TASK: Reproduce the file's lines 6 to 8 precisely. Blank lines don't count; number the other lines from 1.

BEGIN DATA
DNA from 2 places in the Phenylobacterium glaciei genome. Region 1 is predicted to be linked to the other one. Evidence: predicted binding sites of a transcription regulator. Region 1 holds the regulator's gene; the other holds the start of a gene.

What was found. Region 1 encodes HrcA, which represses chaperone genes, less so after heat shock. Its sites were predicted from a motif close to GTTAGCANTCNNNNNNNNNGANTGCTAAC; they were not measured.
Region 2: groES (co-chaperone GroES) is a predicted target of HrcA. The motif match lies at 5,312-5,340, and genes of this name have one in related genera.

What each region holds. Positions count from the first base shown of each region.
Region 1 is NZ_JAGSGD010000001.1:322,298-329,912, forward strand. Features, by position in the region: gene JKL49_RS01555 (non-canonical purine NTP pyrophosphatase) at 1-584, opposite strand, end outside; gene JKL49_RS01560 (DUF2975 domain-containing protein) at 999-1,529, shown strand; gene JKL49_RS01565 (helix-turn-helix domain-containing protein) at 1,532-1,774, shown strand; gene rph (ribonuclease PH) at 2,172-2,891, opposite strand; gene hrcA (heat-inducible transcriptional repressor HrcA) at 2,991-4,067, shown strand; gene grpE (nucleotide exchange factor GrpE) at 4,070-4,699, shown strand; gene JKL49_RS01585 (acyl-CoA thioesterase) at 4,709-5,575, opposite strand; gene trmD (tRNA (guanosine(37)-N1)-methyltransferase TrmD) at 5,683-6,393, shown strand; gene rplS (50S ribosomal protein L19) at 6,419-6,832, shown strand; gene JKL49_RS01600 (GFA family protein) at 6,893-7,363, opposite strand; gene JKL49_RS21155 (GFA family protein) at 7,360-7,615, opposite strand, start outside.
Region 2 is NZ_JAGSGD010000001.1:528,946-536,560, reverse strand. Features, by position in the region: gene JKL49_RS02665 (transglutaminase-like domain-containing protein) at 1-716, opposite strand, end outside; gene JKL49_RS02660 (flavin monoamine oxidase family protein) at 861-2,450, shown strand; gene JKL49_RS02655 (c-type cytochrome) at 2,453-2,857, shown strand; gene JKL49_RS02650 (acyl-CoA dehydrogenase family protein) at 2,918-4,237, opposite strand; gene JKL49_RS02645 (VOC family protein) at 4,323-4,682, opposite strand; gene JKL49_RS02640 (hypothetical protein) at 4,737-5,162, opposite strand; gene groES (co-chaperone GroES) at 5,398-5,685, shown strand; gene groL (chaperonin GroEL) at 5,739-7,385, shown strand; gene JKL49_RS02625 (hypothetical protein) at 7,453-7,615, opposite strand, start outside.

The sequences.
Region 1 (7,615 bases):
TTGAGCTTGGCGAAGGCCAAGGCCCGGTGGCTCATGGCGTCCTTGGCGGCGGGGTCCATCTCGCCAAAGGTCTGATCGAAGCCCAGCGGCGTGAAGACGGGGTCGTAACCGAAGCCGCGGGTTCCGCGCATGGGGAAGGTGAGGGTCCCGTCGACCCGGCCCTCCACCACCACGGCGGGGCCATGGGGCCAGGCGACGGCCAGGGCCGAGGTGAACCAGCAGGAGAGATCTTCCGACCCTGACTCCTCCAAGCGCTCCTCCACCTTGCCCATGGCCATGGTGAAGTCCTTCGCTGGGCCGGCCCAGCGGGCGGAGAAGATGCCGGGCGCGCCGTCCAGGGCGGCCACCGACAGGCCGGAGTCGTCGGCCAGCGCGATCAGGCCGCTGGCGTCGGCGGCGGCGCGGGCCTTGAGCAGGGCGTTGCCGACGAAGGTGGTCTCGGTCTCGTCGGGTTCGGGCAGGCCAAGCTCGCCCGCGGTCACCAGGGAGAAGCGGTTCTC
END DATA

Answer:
Region 2 is NZ_JAGSGD010000001.1:528,946-536,560, reverse strand. Features, by position in the region: gene JKL49_RS02665 (transglutaminase-like domain-containing protein) at 1-716, opposite strand, end outside; gene JKL49_RS02660 (flavin monoamine oxidase family protein) at 861-2,450, shown strand; gene JKL49_RS02655 (c-type cytochrome) at 2,453-2,857, shown strand; gene JKL49_RS02650 (acyl-CoA dehydrogenase family protein) at 2,918-4,237, opposite strand; gene JKL49_RS02645 (VOC family protein) at 4,323-4,682, opposite strand; gene JKL49_RS02640 (hypothetical protein) at 4,737-5,162, opposite strand; gene groES (co-chaperone GroES) at 5,398-5,685, shown strand; gene groL (chaperonin GroEL) at 5,739-7,385, shown strand; gene JKL49_RS02625 (hypothetical protein) at 7,453-7,615, opposite strand, start outside.

The sequences.
Region 1 (7,615 bases):